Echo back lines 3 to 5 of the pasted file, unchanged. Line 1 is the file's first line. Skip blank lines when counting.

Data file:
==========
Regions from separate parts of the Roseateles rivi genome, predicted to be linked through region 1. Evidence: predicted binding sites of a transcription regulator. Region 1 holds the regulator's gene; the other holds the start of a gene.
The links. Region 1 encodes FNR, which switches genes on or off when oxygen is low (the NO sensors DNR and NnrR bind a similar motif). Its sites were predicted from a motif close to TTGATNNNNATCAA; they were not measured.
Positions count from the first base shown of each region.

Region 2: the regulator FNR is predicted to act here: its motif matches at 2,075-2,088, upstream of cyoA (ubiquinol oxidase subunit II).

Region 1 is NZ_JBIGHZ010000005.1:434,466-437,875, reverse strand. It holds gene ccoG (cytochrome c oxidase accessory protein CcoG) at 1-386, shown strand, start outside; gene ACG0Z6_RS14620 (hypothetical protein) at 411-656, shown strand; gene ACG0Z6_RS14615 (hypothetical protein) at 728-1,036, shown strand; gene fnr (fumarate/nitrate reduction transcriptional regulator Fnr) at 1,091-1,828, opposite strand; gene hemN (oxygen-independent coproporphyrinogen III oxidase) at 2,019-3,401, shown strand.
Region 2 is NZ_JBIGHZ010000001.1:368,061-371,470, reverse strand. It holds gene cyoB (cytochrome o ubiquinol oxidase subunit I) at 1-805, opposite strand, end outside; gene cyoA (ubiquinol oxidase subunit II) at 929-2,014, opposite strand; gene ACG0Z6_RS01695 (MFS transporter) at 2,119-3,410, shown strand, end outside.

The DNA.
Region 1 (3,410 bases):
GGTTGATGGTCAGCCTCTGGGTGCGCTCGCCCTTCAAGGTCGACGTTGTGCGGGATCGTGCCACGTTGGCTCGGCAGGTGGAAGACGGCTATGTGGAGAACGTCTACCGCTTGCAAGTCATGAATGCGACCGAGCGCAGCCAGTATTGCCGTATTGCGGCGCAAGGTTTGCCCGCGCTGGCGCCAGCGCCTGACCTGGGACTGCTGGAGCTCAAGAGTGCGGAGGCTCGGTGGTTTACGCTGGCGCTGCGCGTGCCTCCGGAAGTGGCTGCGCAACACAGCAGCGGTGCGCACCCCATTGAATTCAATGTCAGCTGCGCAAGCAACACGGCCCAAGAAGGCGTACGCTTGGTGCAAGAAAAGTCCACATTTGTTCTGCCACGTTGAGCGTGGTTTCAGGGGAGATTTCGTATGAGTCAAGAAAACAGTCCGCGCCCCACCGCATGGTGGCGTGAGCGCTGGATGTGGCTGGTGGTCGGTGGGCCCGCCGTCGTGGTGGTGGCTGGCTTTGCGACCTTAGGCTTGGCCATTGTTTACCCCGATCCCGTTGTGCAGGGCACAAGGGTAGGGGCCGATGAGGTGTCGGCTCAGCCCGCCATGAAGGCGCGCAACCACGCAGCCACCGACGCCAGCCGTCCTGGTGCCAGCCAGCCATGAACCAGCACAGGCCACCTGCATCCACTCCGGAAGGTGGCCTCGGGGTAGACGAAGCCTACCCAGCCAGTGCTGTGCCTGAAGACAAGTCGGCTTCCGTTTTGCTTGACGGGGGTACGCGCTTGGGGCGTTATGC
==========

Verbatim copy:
Positions count from the first base shown of each region.

Region 2: the regulator FNR is predicted to act here: its motif matches at 2,075-2,088, upstream of cyoA (ubiquinol oxidase subunit II).

Region 1 is NZ_JBIGHZ010000005.1:434,466-437,875, reverse strand. It holds gene ccoG (cytochrome c oxidase accessory protein CcoG) at 1-386, shown strand, start outside; gene ACG0Z6_RS14620 (hypothetical protein) at 411-656, shown strand; gene ACG0Z6_RS14615 (hypothetical protein) at 728-1,036, shown strand; gene fnr (fumarate/nitrate reduction transcriptional regulator Fnr) at 1,091-1,828, opposite strand; gene hemN (oxygen-independent coproporphyrinogen III oxidase) at 2,019-3,401, shown strand.